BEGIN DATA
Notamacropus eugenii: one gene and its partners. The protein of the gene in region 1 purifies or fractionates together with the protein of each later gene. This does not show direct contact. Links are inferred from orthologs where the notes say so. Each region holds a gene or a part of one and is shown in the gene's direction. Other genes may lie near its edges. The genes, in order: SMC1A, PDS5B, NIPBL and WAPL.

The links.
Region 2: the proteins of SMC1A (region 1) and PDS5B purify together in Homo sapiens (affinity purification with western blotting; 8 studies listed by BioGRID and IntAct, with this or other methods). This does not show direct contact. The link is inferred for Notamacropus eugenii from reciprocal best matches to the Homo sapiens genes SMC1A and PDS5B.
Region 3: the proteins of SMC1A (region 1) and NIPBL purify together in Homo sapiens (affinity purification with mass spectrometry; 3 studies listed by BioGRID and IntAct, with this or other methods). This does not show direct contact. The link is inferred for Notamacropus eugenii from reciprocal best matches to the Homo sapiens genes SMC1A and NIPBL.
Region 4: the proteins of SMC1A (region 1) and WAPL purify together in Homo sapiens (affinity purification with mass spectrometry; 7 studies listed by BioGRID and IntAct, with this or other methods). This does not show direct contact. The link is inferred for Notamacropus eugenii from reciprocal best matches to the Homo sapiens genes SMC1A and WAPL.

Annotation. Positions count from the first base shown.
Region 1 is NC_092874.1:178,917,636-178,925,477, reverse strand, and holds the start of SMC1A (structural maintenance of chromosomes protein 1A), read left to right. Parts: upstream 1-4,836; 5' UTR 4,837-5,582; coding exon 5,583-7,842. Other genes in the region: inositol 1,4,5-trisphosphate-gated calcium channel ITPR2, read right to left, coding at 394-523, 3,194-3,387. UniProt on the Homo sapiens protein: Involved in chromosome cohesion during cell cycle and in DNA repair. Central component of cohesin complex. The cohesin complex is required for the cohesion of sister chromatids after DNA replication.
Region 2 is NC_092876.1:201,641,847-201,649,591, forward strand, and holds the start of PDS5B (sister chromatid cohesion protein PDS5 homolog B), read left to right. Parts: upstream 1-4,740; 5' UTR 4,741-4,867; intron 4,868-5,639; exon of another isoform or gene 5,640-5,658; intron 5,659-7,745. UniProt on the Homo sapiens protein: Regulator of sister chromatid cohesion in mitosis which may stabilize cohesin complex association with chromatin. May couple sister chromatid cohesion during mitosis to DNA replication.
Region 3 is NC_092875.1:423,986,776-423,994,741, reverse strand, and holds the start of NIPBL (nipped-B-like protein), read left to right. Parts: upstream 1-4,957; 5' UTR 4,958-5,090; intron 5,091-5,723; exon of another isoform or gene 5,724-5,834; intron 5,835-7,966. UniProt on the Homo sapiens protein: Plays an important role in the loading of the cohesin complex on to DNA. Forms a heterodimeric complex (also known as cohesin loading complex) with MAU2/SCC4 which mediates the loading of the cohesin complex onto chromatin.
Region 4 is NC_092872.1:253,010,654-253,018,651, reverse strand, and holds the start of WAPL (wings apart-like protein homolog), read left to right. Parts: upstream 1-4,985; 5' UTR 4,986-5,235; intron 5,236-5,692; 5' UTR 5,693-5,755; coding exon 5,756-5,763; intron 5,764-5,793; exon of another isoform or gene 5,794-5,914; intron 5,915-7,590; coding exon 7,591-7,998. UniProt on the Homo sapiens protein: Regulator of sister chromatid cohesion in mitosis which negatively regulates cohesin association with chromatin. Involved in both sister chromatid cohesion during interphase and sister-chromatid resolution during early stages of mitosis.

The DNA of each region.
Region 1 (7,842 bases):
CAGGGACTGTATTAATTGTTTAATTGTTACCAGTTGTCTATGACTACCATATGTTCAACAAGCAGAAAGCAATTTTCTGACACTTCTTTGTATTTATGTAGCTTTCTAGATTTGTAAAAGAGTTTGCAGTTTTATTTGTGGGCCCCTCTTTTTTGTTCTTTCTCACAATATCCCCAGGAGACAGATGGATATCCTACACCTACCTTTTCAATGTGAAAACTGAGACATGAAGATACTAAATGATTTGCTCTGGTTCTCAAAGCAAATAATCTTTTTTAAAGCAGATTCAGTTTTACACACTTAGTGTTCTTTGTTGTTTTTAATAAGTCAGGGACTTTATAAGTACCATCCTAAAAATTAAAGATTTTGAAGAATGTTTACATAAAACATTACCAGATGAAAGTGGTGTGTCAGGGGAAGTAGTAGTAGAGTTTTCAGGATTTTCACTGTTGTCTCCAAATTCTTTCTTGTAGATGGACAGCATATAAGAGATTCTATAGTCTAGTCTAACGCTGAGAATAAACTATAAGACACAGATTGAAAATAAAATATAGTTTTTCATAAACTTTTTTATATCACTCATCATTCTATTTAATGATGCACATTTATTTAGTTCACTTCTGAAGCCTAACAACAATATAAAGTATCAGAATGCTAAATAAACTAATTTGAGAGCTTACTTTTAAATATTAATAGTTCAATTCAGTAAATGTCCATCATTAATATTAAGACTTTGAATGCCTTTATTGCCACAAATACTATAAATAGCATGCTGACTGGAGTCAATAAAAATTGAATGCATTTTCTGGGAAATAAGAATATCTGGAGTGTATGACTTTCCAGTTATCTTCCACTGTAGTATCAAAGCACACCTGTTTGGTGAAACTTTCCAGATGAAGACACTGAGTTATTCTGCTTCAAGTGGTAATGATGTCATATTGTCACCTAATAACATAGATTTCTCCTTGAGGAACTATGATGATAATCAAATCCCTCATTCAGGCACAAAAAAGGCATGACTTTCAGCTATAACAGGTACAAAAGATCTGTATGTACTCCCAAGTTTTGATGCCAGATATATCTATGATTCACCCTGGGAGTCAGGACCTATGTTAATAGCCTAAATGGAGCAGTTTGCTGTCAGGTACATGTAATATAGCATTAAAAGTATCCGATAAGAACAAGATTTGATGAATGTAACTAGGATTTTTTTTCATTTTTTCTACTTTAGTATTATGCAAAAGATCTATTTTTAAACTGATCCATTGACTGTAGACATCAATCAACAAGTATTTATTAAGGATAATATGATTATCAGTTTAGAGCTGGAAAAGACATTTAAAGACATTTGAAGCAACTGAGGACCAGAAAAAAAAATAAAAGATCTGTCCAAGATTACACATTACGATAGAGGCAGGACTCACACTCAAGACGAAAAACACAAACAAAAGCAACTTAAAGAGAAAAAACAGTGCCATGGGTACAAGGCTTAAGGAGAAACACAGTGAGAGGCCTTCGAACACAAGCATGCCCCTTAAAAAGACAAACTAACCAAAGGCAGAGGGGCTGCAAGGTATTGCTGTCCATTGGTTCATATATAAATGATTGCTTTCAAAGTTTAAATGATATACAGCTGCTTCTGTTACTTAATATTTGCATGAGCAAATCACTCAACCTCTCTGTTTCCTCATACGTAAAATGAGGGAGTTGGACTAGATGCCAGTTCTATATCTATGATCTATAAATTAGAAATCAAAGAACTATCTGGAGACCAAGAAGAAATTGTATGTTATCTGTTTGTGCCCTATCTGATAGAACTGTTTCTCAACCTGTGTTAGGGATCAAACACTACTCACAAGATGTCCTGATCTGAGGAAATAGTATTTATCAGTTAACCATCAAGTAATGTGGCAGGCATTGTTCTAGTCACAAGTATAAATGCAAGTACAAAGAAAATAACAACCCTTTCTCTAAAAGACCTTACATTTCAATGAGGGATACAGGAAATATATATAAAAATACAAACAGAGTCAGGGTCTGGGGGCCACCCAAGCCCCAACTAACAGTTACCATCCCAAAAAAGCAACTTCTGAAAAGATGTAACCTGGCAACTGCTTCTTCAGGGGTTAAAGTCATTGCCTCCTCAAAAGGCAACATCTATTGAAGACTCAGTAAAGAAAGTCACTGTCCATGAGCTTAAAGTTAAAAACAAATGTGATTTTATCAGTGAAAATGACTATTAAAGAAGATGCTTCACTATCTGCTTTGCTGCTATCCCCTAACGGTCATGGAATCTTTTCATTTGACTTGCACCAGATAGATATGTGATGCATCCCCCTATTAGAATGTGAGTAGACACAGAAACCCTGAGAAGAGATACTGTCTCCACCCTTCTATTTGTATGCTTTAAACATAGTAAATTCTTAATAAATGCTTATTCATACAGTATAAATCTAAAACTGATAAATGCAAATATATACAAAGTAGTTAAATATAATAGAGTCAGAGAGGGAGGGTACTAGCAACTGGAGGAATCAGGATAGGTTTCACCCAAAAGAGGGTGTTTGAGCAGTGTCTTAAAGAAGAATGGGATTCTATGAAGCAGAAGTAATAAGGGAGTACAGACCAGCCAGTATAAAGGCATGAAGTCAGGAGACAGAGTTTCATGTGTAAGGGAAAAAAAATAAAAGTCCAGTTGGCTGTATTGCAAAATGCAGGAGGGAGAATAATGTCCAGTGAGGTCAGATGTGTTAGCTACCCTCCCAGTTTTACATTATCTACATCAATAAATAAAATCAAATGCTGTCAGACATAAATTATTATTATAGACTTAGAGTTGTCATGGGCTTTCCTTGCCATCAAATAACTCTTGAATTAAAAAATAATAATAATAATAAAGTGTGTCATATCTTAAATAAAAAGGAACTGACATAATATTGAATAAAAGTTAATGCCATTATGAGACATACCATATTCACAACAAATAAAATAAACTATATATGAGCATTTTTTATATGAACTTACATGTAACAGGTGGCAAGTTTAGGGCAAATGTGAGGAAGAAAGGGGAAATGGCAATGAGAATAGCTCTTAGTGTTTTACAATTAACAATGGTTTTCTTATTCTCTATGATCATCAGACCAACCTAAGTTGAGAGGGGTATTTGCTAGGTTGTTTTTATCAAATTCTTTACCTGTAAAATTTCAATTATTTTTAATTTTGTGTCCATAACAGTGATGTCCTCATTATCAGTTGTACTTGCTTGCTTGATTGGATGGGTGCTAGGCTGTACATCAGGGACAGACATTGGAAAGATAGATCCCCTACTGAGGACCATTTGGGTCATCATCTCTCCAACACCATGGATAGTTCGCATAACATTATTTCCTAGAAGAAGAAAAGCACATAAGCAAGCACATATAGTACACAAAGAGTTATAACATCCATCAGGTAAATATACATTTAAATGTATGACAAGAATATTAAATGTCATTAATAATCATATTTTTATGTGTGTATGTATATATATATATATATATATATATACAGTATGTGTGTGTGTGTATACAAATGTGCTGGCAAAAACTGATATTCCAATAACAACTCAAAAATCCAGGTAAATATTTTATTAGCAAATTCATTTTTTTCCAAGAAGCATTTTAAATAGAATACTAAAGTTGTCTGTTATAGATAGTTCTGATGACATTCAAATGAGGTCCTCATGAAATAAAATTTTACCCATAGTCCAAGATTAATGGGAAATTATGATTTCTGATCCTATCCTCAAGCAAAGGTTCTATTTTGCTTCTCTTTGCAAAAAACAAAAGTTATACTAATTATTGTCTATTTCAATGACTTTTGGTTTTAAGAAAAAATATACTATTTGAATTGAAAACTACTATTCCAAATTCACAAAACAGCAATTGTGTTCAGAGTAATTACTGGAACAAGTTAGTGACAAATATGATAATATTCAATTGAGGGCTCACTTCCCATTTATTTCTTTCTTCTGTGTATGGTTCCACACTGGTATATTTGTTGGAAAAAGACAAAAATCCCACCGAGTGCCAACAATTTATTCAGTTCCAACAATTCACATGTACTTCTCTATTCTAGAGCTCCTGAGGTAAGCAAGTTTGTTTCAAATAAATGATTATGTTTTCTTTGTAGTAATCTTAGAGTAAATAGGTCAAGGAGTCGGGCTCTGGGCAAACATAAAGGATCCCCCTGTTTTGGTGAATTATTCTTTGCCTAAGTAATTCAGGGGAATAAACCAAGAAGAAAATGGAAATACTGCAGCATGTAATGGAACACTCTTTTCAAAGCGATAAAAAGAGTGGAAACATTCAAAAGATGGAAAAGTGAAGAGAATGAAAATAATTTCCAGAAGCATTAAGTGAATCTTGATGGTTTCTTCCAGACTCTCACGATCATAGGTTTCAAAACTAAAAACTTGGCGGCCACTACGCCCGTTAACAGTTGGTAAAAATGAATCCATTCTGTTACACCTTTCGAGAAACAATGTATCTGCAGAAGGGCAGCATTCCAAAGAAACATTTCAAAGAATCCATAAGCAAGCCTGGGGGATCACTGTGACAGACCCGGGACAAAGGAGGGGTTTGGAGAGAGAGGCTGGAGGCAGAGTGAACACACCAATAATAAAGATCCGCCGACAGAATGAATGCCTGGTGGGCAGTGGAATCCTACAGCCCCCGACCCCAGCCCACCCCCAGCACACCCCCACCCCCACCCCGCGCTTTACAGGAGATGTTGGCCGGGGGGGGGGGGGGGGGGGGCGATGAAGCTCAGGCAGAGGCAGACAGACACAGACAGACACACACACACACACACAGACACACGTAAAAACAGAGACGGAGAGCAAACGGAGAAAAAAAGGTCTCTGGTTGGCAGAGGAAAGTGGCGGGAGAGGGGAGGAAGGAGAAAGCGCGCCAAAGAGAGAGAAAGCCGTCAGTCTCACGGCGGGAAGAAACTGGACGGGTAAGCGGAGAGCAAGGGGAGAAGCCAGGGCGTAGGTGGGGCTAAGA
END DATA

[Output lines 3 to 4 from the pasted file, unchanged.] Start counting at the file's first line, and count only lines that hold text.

Region 2: the proteins of SMC1A (region 1) and PDS5B purify together in Homo sapiens (affinity purification with western blotting; 8 studies listed by BioGRID and IntAct, with this or other methods). This does not show direct contact. The link is inferred for Notamacropus eugenii from reciprocal best matches to the Homo sapiens genes SMC1A and PDS5B.
Region 3: the proteins of SMC1A (region 1) and NIPBL purify together in Homo sapiens (affinity purification with mass spectrometry; 3 studies listed by BioGRID and IntAct, with this or other methods). This does not show direct contact. The link is inferred for Notamacropus eugenii from reciprocal best matches to the Homo sapiens genes SMC1A and NIPBL.